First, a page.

Scholar Michael Lee suggests that a populist leader succeeds by rhetorically defining his or her national community by both its supposedly "shared characteristics" and its inevitable common "enemy," whether Mexican "rapists" or Muslim refugees, much as the Nazis created a powerful sense of national selfhood by excluding certain groups by "blood." In addition, he argues, such movements share the desire for an "apocalyptic confrontation" through a final "mythic battle" as "the vehicle to revolutionary change."
Although scholars like Lee emphasize the ways in which populist demagogues rely on violent rhetoric for their success, they tend to focus less on another crucial aspect of such populists globally: actual violence. These movements might still be in their (relatively) benign phase in the United States and Europe, but in less developed democracies around the world populist leaders haven't hesitated to inscribe their newfound power on the battered bodies of their victims.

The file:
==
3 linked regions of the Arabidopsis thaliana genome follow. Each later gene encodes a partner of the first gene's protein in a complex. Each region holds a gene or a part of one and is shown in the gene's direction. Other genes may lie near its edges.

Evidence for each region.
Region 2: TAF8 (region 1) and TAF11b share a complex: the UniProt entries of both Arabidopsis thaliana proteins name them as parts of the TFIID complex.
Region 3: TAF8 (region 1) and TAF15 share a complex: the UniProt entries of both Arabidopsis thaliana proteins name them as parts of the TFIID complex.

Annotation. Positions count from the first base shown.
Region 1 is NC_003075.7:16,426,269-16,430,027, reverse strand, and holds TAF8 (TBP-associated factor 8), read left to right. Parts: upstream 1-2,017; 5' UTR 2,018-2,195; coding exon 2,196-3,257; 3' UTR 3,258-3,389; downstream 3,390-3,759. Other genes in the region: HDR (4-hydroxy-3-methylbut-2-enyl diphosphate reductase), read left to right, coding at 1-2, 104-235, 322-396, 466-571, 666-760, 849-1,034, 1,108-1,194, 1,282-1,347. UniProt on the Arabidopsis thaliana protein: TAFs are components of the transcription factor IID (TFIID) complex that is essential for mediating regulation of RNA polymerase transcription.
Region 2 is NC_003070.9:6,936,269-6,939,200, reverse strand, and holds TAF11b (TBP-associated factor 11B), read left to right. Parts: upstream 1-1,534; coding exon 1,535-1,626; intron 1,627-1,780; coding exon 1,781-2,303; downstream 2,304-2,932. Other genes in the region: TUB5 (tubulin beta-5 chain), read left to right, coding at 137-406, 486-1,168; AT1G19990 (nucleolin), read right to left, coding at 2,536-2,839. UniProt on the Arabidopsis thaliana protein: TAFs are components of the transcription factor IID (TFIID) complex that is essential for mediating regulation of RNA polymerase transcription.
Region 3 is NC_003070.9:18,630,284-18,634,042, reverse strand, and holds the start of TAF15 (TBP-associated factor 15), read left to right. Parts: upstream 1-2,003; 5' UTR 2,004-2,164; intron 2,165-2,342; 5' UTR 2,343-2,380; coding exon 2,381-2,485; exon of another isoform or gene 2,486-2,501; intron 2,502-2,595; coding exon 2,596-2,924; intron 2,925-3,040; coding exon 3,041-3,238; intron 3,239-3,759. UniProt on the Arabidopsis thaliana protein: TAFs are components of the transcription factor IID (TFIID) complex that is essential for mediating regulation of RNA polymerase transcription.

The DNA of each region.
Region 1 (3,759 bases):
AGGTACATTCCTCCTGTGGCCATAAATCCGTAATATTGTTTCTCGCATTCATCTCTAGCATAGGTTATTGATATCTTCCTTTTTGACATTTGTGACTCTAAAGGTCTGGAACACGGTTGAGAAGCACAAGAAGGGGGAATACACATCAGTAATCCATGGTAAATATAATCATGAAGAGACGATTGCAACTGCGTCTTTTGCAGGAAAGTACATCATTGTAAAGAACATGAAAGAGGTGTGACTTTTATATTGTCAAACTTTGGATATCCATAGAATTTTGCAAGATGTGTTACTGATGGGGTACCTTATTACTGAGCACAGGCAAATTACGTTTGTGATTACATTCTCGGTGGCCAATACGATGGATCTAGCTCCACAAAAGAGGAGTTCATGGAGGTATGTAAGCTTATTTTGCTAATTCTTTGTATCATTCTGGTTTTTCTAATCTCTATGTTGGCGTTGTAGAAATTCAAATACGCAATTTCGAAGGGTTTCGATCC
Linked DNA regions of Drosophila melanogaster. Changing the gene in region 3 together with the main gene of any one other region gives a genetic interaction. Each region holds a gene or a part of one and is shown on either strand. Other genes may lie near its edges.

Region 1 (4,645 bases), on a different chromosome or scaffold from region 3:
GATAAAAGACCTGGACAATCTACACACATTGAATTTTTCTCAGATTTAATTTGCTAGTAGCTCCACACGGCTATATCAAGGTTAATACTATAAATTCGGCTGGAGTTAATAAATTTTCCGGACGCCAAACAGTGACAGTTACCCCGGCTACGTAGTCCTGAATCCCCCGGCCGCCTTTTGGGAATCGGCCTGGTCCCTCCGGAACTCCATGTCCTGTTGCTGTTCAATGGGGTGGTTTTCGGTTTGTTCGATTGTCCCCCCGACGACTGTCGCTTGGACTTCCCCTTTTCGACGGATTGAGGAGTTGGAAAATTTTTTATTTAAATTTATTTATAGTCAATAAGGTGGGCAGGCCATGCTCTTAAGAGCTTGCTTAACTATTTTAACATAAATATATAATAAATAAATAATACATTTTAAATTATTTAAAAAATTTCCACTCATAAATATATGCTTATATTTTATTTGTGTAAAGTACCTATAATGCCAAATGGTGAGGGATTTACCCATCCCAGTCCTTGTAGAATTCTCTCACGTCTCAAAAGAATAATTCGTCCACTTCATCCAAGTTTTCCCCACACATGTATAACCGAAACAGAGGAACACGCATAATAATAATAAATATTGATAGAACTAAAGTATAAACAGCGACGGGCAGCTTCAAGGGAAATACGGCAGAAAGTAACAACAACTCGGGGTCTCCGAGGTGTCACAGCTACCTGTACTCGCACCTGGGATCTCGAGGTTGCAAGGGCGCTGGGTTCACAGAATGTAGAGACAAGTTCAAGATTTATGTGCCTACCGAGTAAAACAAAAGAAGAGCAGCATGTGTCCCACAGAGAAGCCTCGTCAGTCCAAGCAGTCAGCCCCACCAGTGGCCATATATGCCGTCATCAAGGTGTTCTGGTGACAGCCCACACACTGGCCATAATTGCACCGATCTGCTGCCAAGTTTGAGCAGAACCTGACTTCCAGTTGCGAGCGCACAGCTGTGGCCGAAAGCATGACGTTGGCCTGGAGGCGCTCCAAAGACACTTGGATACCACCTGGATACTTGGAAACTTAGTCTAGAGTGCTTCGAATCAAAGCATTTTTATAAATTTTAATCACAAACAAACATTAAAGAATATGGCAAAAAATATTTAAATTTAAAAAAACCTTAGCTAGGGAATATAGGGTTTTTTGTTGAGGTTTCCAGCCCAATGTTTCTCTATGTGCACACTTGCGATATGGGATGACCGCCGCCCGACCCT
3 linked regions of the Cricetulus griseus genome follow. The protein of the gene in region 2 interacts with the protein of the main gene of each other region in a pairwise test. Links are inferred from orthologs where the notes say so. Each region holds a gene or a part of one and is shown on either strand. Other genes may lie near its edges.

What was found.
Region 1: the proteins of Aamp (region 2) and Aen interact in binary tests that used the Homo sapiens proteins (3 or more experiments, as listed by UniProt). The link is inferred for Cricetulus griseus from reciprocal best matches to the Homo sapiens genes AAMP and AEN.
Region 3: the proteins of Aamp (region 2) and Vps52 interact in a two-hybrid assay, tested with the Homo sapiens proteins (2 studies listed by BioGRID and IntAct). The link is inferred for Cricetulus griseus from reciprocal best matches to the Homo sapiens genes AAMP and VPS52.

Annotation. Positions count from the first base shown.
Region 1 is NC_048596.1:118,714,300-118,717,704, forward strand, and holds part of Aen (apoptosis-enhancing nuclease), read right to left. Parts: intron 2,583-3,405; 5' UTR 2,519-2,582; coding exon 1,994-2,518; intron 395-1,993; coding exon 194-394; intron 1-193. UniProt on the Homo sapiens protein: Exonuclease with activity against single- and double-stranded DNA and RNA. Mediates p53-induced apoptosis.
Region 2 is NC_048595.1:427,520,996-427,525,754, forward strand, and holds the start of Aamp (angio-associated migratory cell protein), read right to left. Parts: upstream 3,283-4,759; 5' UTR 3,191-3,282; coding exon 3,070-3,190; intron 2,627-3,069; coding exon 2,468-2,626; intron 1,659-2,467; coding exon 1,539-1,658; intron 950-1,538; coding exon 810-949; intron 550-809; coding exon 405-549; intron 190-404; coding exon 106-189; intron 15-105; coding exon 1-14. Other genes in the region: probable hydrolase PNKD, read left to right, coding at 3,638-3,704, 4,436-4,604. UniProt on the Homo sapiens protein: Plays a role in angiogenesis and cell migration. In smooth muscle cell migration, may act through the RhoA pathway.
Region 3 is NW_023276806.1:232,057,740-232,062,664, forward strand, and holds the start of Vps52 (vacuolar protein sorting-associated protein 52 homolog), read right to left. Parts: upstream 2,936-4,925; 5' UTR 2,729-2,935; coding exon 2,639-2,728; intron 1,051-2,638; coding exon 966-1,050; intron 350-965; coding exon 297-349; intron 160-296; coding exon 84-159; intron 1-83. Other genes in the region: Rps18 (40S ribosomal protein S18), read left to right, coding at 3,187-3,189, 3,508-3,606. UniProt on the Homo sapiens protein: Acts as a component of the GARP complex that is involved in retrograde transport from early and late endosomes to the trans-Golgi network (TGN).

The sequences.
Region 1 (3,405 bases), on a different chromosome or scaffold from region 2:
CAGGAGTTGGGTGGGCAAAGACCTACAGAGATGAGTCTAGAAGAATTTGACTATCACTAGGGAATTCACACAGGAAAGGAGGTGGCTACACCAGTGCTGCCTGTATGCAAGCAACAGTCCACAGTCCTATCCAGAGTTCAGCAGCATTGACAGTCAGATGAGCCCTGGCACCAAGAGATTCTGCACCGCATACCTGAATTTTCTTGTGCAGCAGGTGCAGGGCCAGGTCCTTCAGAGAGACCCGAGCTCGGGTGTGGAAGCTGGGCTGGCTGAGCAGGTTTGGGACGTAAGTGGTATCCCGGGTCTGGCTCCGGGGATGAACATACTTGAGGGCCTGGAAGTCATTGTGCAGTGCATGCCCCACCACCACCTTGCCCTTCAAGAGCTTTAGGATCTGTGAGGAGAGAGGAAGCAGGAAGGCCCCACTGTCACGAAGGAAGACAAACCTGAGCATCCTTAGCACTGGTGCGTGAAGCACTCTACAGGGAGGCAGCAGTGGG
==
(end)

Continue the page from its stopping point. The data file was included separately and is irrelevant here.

For more than a decade, for instance, Russian President Vladimir Putin, a reasonable candidate for sparking this wave of populism, has demonstrated his famously bare-chested version of power politics by ensuring that opponents and critics meet grim ends under "mysterious" circumstances. These include the lethal spritz of polonium 210 that killed Russian secret police defector Alexander Litvinenko in London in 2006; the shooting of journalist and Putin critic Anna Politkovskaya outside her Moscow apartment that same year; a dose of rare Himalayan plant poison for banker and Putin nemesis Alexander Perepilichny in London in 2012; a fusillade that felled opposition leader Boris Nemtsov in downtown Moscow in 2015; and four fatal bullets this March for refugee whistleblower Denis Voronenkov on a Kiev sidewalk, which Ukraine has denounced as "an act of state terrorism."